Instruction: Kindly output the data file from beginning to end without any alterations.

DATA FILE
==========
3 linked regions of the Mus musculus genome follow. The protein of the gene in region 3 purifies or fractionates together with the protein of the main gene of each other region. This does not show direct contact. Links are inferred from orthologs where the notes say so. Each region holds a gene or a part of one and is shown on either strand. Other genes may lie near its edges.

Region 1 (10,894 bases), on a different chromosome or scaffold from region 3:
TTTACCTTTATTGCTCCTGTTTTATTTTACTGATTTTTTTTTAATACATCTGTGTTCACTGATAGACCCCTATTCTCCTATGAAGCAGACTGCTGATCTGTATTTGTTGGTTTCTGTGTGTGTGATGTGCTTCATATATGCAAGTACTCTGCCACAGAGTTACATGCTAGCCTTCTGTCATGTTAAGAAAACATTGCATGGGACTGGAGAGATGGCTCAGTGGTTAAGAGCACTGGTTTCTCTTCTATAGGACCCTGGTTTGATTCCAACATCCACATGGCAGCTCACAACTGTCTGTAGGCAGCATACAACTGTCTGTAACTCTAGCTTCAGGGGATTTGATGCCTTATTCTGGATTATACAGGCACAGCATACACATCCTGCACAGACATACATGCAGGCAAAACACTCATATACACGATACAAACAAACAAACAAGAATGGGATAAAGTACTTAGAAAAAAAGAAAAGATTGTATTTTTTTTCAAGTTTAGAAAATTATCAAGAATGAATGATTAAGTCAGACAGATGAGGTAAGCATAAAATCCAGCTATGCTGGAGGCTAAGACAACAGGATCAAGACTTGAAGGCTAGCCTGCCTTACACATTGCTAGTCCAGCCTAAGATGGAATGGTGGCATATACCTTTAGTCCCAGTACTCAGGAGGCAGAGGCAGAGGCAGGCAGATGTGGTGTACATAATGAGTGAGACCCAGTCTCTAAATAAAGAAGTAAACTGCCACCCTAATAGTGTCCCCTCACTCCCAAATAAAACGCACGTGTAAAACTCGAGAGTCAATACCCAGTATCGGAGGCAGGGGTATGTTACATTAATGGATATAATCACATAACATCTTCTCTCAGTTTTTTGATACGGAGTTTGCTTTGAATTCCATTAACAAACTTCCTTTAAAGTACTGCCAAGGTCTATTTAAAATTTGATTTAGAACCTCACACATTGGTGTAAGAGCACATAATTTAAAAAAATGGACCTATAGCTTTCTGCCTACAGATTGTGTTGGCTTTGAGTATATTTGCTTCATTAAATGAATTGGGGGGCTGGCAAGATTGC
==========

3 linked regions of the Mus musculus genome follow. The protein of the gene in region 3 purifies or fractionates together with the protein of the main gene of each other region. This does not show direct contact. Links are inferred from orthologs where the notes say so. Each region holds a gene or a part of one and is shown on either strand. Other genes may lie near its edges.

Region 1 (10,894 bases), on a different chromosome or scaffold from region 3:
TTTACCTTTATTGCTCCTGTTTTATTTTACTGATTTTTTTTTAATACATCTGTGTTCACTGATAGACCCCTATTCTCCTATGAAGCAGACTGCTGATCTGTATTTGTTGGTTTCTGTGTGTGTGATGTGCTTCATATATGCAAGTACTCTGCCACAGAGTTACATGCTAGCCTTCTGTCATGTTAAGAAAACATTGCATGGGACTGGAGAGATGGCTCAGTGGTTAAGAGCACTGGTTTCTCTTCTATAGGACCCTGGTTTGATTCCAACATCCACATGGCAGCTCACAACTGTCTGTAGGCAGCATACAACTGTCTGTAACTCTAGCTTCAGGGGATTTGATGCCTTATTCTGGATTATACAGGCACAGCATACACATCCTGCACAGACATACATGCAGGCAAAACACTCATATACACGATACAAACAAACAAACAAGAATGGGATAAAGTACTTAGAAAAAAAGAAAAGATTGTATTTTTTTTCAAGTTTAGAAAATTATCAAGAATGAATGATTAAGTCAGACAGATGAGGTAAGCATAAAATCCAGCTATGCTGGAGGCTAAGACAACAGGATCAAGACTTGAAGGCTAGCCTGCCTTACACATTGCTAGTCCAGCCTAAGATGGAATGGTGGCATATACCTTTAGTCCCAGTACTCAGGAGGCAGAGGCAGAGGCAGGCAGATGTGGTGTACATAATGAGTGAGACCCAGTCTCTAAATAAAGAAGTAAACTGCCACCCTAATAGTGTCCCCTCACTCCCAAATAAAACGCACGTGTAAAACTCGAGAGTCAATACCCAGTATCGGAGGCAGGGGTATGTTACATTAATGGATATAATCACATAACATCTTCTCTCAGTTTTTTGATACGGAGTTTGCTTTGAATTCCATTAACAAACTTCCTTTAAAGTACTGCCAAGGTCTATTTAAAATTTGATTTAGAACCTCACACATTGGTGTAAGAGCACATAATTTAAAAAAATGGACCTATAGCTTTCTGCCTACAGATTGTGTTGGCTTTGAGTATATTTGCTTCATTAAATGAATTGGGGGGCTGGCAAGATTGC